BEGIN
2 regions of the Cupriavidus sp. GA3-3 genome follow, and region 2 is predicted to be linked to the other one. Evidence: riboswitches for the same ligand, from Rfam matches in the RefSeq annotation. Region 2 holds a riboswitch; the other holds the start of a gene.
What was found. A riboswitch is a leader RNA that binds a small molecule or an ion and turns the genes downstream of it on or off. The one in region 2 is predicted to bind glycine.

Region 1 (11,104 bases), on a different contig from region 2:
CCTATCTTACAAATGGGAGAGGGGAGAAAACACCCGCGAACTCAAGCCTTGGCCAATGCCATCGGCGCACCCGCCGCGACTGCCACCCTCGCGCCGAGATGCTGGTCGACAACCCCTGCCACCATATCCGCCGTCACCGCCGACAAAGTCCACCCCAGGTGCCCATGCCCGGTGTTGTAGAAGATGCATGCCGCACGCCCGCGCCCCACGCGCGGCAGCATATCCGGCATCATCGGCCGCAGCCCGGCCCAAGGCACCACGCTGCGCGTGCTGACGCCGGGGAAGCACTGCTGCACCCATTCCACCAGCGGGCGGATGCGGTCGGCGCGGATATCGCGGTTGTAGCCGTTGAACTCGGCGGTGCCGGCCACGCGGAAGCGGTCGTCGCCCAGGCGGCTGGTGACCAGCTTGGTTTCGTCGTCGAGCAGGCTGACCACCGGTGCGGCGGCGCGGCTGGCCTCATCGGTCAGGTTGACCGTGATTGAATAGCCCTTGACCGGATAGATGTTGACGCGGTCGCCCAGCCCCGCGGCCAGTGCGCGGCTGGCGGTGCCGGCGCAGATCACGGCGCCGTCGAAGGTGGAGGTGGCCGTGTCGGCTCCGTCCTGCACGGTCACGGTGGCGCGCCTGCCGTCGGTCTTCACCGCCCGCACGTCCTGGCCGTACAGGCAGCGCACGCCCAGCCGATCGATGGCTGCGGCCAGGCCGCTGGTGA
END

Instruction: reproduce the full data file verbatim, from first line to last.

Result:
2 regions of the Cupriavidus sp. GA3-3 genome follow, and region 2 is predicted to be linked to the other one. Evidence: riboswitches for the same ligand, from Rfam matches in the RefSeq annotation. Region 2 holds a riboswitch; the other holds the start of a gene.
What was found. A riboswitch is a leader RNA that binds a small molecule or an ion and turns the genes downstream of it on or off. The one in region 2 is predicted to bind glycine.

Region 1 (11,104 bases), on a different contig from region 2:
CCTATCTTACAAATGGGAGAGGGGAGAAAACACCCGCGAACTCAAGCCTTGGCCAATGCCATCGGCGCACCCGCCGCGACTGCCACCCTCGCGCCGAGATGCTGGTCGACAACCCCTGCCACCATATCCGCCGTCACCGCCGACAAAGTCCACCCCAGGTGCCCATGCCCGGTGTTGTAGAAGATGCATGCCGCACGCCCGCGCCCCACGCGCGGCAGCATATCCGGCATCATCGGCCGCAGCCCGGCCCAAGGCACCACGCTGCGCGTGCTGACGCCGGGGAAGCACTGCTGCACCCATTCCACCAGCGGGCGGATGCGGTCGGCGCGGATATCGCGGTTGTAGCCGTTGAACTCGGCGGTGCCGGCCACGCGGAAGCGGTCGTCGCCCAGGCGGCTGGTGACCAGCTTGGTTTCGTCGTCGAGCAGGCTGACCACCGGTGCGGCGGCGCGGCTGGCCTCATCGGTCAGGTTGACCGTGATTGAATAGCCCTTGACCGGATAGATGTTGACGCGGTCGCCCAGCCCCGCGGCCAGTGCGCGGCTGGCGGTGCCGGCGCAGATCACGGCGCCGTCGAAGGTGGAGGTGGCCGTGTCGGCTCCGTCCTGCACGGTCACGGTGGCGCGCCTGCCGTCGGTCTTCACCGCCCGCACGTCCTGGCCGTACAGGCAGCGCACGCCCAGCCGATCGATGGCTGCGGCCAGGCCGCTGGTGA